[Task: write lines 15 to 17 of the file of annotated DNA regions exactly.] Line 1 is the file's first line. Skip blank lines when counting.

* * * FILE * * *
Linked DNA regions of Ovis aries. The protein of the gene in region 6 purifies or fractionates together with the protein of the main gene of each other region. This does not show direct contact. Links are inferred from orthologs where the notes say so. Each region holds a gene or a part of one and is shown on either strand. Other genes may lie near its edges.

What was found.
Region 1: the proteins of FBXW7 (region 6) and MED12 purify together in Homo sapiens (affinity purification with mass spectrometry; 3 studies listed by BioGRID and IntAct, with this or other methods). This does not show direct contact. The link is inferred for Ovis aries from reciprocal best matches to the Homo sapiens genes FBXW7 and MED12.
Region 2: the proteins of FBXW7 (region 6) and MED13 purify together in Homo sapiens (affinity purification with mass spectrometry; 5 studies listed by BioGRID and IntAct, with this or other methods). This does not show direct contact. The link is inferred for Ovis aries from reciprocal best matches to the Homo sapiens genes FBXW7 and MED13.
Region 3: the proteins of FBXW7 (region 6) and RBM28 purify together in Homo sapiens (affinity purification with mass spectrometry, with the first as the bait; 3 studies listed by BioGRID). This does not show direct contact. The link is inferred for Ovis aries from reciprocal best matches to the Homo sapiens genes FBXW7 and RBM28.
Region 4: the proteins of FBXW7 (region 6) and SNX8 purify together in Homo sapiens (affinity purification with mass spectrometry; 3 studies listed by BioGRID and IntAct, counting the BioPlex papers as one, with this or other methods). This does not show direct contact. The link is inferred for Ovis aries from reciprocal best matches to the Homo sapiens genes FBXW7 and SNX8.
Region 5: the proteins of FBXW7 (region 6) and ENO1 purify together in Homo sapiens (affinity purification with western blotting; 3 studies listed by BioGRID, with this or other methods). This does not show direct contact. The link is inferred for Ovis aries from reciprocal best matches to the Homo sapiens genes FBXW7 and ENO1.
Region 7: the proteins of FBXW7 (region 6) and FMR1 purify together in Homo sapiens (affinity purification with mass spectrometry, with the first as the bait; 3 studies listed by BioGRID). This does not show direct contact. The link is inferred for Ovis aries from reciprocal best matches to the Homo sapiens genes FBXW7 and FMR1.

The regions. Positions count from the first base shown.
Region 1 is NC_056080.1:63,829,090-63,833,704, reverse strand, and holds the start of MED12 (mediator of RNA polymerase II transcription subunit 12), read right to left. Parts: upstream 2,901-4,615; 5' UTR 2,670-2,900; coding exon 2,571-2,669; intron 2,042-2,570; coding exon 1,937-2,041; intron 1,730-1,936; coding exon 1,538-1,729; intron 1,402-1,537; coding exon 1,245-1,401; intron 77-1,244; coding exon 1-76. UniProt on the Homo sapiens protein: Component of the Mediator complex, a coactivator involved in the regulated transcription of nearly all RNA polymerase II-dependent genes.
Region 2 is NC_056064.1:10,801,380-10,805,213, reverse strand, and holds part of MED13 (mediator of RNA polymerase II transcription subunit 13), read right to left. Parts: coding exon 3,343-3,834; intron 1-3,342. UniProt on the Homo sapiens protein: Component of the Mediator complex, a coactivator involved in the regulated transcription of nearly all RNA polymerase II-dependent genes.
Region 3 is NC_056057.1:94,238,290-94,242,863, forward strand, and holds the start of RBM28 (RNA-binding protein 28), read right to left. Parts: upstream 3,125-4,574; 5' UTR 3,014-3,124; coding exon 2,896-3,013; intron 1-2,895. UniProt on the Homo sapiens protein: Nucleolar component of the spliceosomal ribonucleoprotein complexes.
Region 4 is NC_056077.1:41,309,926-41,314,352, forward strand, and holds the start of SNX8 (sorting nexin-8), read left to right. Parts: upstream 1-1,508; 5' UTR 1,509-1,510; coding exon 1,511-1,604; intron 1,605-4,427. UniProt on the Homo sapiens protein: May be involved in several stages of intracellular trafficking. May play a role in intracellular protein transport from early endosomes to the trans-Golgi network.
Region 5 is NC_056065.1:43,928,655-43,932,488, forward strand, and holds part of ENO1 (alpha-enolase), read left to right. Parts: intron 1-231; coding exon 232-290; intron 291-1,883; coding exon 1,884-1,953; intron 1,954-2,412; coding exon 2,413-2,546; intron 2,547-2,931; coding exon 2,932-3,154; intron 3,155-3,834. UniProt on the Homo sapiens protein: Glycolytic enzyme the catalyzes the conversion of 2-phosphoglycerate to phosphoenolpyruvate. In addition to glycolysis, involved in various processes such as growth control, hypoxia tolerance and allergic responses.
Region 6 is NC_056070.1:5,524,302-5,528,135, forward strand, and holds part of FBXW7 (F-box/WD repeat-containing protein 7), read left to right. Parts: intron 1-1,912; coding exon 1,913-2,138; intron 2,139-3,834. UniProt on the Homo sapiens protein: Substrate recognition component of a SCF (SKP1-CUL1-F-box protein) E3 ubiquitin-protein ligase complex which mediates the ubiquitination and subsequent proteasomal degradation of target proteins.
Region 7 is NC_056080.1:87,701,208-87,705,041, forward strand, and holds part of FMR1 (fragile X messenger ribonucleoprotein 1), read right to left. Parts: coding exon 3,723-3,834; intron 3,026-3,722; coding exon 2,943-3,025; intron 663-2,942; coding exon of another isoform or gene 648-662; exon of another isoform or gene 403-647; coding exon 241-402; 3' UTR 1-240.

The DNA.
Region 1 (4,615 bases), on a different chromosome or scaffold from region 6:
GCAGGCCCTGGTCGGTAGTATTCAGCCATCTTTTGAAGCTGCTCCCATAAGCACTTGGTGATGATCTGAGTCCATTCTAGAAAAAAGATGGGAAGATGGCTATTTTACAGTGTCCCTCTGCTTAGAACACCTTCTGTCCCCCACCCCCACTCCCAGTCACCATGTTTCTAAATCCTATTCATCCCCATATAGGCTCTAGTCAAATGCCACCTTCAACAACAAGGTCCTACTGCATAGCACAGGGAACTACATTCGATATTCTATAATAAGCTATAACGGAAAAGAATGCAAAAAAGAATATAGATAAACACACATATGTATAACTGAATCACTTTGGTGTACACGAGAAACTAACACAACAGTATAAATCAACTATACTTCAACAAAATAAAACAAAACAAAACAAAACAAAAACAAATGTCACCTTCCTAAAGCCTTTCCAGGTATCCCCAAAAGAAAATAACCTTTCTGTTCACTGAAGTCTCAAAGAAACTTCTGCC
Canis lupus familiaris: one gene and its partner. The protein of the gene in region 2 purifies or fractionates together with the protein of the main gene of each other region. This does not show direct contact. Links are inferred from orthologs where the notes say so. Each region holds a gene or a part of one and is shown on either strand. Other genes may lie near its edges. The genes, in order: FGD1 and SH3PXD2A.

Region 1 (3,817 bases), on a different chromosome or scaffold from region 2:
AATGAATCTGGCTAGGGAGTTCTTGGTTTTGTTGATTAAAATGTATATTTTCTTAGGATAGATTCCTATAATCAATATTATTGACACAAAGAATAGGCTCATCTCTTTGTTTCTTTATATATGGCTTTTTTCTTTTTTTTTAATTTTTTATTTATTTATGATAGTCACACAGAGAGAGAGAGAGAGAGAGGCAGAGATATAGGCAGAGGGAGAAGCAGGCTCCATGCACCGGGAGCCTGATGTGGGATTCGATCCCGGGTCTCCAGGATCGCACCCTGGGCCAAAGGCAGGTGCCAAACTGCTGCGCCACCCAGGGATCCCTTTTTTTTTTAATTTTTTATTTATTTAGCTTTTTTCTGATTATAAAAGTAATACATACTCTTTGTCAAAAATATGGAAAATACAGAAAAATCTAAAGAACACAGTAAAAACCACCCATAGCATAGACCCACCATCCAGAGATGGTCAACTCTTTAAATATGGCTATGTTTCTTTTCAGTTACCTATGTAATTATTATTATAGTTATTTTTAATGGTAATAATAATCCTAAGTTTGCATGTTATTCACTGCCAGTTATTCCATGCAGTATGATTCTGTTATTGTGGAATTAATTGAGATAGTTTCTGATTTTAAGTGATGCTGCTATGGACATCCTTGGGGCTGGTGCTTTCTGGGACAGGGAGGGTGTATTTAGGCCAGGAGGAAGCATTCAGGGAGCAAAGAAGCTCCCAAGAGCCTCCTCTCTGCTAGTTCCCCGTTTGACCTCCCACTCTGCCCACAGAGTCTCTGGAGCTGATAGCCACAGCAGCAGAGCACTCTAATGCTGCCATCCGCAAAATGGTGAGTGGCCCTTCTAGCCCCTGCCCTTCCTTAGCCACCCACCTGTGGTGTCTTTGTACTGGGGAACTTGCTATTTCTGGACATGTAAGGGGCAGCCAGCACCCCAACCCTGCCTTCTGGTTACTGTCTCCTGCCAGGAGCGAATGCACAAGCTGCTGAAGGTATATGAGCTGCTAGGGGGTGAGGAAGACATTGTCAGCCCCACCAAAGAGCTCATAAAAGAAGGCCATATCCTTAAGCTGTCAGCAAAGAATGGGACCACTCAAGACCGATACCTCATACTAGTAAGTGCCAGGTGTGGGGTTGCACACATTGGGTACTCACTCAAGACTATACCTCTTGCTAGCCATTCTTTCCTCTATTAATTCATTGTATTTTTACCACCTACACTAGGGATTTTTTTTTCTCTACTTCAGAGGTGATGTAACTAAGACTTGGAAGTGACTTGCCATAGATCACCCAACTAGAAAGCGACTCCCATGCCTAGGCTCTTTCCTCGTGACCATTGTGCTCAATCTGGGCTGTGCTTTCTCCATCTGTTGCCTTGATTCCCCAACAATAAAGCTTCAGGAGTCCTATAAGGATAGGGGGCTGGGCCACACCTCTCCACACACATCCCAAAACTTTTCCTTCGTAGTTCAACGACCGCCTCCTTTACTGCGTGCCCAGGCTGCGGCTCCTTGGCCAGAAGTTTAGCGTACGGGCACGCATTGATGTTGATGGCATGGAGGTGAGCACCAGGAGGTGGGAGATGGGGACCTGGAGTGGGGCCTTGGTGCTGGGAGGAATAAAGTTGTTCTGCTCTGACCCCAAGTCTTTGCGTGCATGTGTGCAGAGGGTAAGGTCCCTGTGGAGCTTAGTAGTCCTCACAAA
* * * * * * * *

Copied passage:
Region 6 is NC_056070.1:5,524,302-5,528,135, forward strand, and holds part of FBXW7 (F-box/WD repeat-containing protein 7), read left to right. Parts: intron 1-1,912; coding exon 1,913-2,138; intron 2,139-3,834. UniProt on the Homo sapiens protein: Substrate recognition component of a SCF (SKP1-CUL1-F-box protein) E3 ubiquitin-protein ligase complex which mediates the ubiquitination and subsequent proteasomal degradation of target proteins.
Region 7 is NC_056080.1:87,701,208-87,705,041, forward strand, and holds part of FMR1 (fragile X messenger ribonucleoprotein 1), read right to left. Parts: coding exon 3,723-3,834; intron 3,026-3,722; coding exon 2,943-3,025; intron 663-2,942; coding exon of another isoform or gene 648-662; exon of another isoform or gene 403-647; coding exon 241-402; 3' UTR 1-240.

The DNA.